Israeli Prime Minister Benjamin Netanyahu said Thursday he has told the United States that he opposes Washington’s long-standing support for the creation of a Palestinian state as part of any postwar settlement of Israel’s war with Hamas militants.
Officials in Israel’s right-wing government have often expressed opposition to an independent Palestinian state alongside Israel. But Netanyahu’s statement at a nationally broadcast news conference appeared to be his most definitive on the issue and opened a clear public rift with the U.S., Israel’s key supporter in the war.
White House National Security Council spokesman John Kirby dismissed the Israeli leader’s statement.
“This is not a new comment by Prime Minister Netanyahu. We obviously see it differently,” Kirby said.
As recently as this week, Secretary of State Antony Blinken told key political and business leaders at the World Economic Forum in Davos, Switzerland, that a “pathway to a Palestinian state” is essential for peace in the Middle East.
State Department spokesman Matthew Miller said Thursday, “There is no way to solve [Israel’s] long-term challenges, to provide lasting security, and there is no way to solve the short-term challenges of rebuilding Gaza and establishing governance in Gaza and providing security for Gaza without the establishment of a Palestinian state.”
At his news conference, Netanyahu said, “In any future arrangement … Israel needs security control of all territory west of the Jordan [River]. This collides with the idea of sovereignty. What can you do?”
Referring to Israel’s relations with the U.S., he added, “The prime minister needs to be capable of saying no to our friends.”
Israel has said it does not plan to reoccupy Gaza at the end of the war with Hamas but has refused to spell out its day-after plans for the territory.
Netanyahu said Israel has destroyed about two-thirds of Hamas’ fighting regiments in the Gaza Strip during three-plus months of war and vowed to continue the war until Israel has achieved “complete victory.”
“There are two stages to the fighting. The first is destroying the Hamas regiments, those are their organized combat frameworks,” Netanyahu said.
“Up until now, 16 or 17 out of 24 [regiments] have been destroyed. After that, there is the [stage] of clearing the territory [of militants]. The first action is usually shorter. The second usually takes longer,” Netanyahu said. “Victory will take many more months, but we are determined to achieve it.”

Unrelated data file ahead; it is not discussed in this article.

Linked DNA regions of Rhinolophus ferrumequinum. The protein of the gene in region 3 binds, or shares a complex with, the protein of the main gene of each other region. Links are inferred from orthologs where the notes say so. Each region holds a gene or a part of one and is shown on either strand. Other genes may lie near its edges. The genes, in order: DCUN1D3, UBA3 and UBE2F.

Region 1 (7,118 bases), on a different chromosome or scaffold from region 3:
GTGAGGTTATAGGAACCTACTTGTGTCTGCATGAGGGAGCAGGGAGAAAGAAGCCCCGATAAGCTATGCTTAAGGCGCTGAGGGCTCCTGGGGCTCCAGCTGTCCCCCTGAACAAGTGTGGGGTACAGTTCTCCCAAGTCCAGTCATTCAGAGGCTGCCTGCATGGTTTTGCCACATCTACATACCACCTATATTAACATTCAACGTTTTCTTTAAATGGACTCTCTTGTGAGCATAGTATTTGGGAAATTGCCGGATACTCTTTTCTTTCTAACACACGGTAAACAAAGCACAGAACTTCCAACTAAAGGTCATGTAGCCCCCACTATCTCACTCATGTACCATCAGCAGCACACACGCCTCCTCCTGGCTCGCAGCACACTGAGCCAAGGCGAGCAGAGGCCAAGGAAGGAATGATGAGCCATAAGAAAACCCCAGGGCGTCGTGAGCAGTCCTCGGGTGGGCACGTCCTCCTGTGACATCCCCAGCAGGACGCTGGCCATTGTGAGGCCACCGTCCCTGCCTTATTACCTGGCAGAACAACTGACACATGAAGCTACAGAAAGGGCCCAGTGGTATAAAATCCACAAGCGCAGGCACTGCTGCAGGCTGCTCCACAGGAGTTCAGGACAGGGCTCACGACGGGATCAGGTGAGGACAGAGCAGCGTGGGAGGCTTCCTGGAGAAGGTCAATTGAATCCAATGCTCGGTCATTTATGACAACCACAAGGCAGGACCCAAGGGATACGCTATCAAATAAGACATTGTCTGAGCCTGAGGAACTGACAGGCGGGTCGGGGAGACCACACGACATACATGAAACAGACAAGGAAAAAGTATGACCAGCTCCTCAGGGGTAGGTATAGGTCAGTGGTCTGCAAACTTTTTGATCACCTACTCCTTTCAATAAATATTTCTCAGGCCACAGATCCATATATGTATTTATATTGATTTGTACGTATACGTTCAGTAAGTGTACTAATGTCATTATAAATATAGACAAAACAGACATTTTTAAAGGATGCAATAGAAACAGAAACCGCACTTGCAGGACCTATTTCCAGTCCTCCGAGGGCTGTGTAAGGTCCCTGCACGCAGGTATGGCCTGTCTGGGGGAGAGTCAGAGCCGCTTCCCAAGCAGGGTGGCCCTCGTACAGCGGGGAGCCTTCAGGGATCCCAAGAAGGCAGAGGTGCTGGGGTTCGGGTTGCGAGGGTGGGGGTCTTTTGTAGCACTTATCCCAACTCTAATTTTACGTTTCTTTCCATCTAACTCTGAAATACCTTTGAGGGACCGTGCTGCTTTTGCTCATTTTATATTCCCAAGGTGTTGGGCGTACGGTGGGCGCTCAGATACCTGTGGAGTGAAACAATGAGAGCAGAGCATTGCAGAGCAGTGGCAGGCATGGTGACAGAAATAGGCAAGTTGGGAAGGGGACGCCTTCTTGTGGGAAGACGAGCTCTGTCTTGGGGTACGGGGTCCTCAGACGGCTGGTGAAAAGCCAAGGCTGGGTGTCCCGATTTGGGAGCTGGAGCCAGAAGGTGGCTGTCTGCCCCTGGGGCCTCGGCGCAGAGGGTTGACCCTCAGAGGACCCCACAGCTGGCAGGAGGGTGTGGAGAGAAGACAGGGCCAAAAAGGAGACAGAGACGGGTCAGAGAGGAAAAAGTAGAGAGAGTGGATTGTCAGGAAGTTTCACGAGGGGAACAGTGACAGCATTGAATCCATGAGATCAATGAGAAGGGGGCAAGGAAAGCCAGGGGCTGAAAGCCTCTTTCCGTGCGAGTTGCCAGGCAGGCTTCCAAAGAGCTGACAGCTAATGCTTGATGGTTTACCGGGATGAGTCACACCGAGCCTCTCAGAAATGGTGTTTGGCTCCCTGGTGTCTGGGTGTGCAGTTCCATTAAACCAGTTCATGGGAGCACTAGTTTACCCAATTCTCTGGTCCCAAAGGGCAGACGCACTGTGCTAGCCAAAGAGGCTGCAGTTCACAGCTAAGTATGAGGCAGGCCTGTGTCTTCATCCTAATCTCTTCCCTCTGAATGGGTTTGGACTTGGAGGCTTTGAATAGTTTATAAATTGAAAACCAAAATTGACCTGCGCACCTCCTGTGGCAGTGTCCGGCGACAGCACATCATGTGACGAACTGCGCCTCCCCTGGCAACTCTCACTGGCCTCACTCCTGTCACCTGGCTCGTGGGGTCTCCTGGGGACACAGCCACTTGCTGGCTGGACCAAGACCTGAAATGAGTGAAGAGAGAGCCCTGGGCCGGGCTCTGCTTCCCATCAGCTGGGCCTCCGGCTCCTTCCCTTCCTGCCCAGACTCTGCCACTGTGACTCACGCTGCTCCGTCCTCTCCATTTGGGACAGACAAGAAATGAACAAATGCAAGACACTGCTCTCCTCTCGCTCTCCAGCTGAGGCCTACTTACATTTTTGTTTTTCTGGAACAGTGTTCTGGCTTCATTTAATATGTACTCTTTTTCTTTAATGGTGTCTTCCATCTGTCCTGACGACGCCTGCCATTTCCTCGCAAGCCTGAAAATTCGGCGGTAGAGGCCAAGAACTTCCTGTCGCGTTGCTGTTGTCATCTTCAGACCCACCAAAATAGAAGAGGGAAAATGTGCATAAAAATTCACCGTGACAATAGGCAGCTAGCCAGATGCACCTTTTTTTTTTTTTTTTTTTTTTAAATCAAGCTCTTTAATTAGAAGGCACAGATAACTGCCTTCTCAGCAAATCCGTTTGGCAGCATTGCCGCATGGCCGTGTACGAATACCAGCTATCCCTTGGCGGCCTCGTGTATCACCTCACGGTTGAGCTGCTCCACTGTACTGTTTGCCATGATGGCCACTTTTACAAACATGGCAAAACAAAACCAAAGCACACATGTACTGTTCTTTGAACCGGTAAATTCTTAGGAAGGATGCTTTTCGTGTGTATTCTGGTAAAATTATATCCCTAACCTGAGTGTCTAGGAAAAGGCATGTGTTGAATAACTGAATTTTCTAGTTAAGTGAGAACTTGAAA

The U.S. has for weeks pressed the Jewish state to curtail its massive offensive in Gaza to sharply limit the number of civilian deaths in the narrow territory along the Mediterranean Sea.
Israel is trying to erase Hamas’ control of Gaza after the militants killed 1,200 people in Israel in a shock October 7 attack that also allowed Hamas to capture 240 hostages.
Israel’s air and ground military operations in Gaza have leveled large areas of the territory and killed more than 24,400 Palestinians and wounded at least 60,000 others, according to the Hamas-run Gaza Health Ministry.
Israel said Thursday it carried out attacks targeting militants in the northern and southern Gaza Strip, while Gaza’s Hamas-run health ministry said an Israeli airstrike in Rafah killed 16 people.
The strike in Rafah, located along Gaza’s border with Egypt, struck a home, the health ministry said. Medical personnel said half of the 16 killed were children.
The Israeli military said its forces killed about 40 militants in the Khan Younis area, in southern Gaza, and several more militants during ground and air operations in the northern part of the strip.
Israel also said it carried out its latest airstrikes in southern Lebanon targeting sites of the Hezbollah militant group, a Hamas ally. The Lebanon-Israel border has been the site of frequent cross-border attacks since the start of the war in Gaza.
Qatar said late Wednesday that medicine for hostages held by Hamas had entered Gaza, but it was not clear if the supplies had been distributed.
The delivery was part of a deal brokered by Qatar and France to get medication for 45 hostages who have chronic illnesses, as well as deliveries of medicine and other humanitarian aid for Palestinian civilians in the Gaza Strip.
Philippe Lazzarini, head of the U.N. agency for Palestinian refugees, said in a statement Wednesday that the people of Gaza are facing overcrowding in shelters, a lack of sufficient medicine, repeated telecommunications blackouts and soaring prices for the limited commercial goods that are available.
“Everyone I met had a personal story of fear, death, loss, trauma to share. Over the 100 days, the people of Gaza have moved from the sheer shock of losing everything, in some cases every member of their family, to a debilitating struggle to stay alive and protect their loved ones,” Lazzarini said.
The U.N. says 1.9 million people, about 85% of Gaza’s population, have been forced from their homes by the war.